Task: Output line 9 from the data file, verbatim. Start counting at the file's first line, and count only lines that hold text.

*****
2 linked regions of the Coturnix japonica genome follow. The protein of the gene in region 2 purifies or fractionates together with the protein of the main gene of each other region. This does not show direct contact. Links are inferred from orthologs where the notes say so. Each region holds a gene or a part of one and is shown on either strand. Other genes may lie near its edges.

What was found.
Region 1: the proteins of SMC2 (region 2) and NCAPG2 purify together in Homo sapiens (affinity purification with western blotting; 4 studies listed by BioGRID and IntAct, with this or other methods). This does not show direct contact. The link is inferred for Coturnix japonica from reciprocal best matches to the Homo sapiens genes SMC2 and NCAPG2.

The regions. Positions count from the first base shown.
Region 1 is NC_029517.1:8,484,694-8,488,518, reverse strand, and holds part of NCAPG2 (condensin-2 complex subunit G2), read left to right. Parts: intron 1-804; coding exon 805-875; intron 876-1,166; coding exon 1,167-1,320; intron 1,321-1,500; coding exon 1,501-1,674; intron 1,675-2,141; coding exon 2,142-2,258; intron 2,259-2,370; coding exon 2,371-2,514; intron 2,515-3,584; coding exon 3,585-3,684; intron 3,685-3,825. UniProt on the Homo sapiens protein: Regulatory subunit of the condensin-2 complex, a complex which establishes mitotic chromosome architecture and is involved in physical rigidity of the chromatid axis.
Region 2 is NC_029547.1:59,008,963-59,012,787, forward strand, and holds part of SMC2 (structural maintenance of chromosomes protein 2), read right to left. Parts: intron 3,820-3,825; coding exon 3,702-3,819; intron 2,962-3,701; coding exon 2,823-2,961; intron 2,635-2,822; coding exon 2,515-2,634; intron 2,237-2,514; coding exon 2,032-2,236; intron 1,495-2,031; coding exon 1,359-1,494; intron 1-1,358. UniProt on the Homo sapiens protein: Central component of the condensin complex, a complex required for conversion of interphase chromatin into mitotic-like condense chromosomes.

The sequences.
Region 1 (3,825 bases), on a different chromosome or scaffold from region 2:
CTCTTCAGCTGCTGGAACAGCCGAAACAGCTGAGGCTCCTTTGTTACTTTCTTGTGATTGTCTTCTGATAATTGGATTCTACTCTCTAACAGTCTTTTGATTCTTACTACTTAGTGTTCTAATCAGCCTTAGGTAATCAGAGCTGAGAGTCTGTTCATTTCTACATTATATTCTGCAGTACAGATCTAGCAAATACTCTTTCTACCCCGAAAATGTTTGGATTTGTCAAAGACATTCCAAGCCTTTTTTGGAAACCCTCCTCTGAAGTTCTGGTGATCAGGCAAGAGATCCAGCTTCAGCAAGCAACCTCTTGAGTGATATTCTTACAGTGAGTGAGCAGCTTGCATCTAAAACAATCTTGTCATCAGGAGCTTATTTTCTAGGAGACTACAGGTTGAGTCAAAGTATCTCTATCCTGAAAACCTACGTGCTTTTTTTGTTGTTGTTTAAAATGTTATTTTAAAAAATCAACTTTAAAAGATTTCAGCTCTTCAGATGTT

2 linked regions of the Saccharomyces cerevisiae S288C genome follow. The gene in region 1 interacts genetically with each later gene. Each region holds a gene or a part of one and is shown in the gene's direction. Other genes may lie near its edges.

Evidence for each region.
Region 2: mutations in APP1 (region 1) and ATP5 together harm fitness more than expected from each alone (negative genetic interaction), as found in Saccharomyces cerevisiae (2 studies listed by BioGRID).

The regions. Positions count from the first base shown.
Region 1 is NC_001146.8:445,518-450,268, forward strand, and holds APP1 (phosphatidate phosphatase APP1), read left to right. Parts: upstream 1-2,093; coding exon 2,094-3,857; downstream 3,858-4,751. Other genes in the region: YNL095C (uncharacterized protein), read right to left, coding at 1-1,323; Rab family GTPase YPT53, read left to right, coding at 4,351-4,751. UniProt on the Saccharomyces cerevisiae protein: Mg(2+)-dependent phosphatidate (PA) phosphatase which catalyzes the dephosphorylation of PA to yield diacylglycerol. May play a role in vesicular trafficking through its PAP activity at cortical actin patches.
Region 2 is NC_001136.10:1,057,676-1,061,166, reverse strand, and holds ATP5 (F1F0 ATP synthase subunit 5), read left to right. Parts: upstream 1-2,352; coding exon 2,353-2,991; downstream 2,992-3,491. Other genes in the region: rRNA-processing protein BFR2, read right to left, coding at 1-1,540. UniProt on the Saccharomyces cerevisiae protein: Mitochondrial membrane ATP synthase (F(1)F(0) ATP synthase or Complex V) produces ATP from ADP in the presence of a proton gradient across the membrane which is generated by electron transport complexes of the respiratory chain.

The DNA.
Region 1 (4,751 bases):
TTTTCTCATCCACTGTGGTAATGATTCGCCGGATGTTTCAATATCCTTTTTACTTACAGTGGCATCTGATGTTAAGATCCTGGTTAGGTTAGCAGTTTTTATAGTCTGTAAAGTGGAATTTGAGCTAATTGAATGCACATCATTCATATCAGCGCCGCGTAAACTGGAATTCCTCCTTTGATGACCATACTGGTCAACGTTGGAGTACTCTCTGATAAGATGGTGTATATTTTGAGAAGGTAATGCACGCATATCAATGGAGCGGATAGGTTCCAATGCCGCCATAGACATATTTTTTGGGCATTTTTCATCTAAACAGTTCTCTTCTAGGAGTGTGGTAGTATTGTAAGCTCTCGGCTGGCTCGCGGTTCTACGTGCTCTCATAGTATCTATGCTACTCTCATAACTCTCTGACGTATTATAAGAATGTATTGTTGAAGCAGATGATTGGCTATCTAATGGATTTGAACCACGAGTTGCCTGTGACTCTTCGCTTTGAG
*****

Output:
CTCTTCAGCTGCTGGAACAGCCGAAACAGCTGAGGCTCCTTTGTTACTTTCTTGTGATTGTCTTCTGATAATTGGATTCTACTCTCTAACAGTCTTTTGATTCTTACTACTTAGTGTTCTAATCAGCCTTAGGTAATCAGAGCTGAGAGTCTGTTCATTTCTACATTATATTCTGCAGTACAGATCTAGCAAATACTCTTTCTACCCCGAAAATGTTTGGATTTGTCAAAGACATTCCAAGCCTTTTTTGGAAACCCTCCTCTGAAGTTCTGGTGATCAGGCAAGAGATCCAGCTTCAGCAAGCAACCTCTTGAGTGATATTCTTACAGTGAGTGAGCAGCTTGCATCTAAAACAATCTTGTCATCAGGAGCTTATTTTCTAGGAGACTACAGGTTGAGTCAAAGTATCTCTATCCTGAAAACCTACGTGCTTTTTTTGTTGTTGTTTAAAATGTTATTTTAAAAAATCAACTTTAAAAGATTTCAGCTCTTCAGATGTT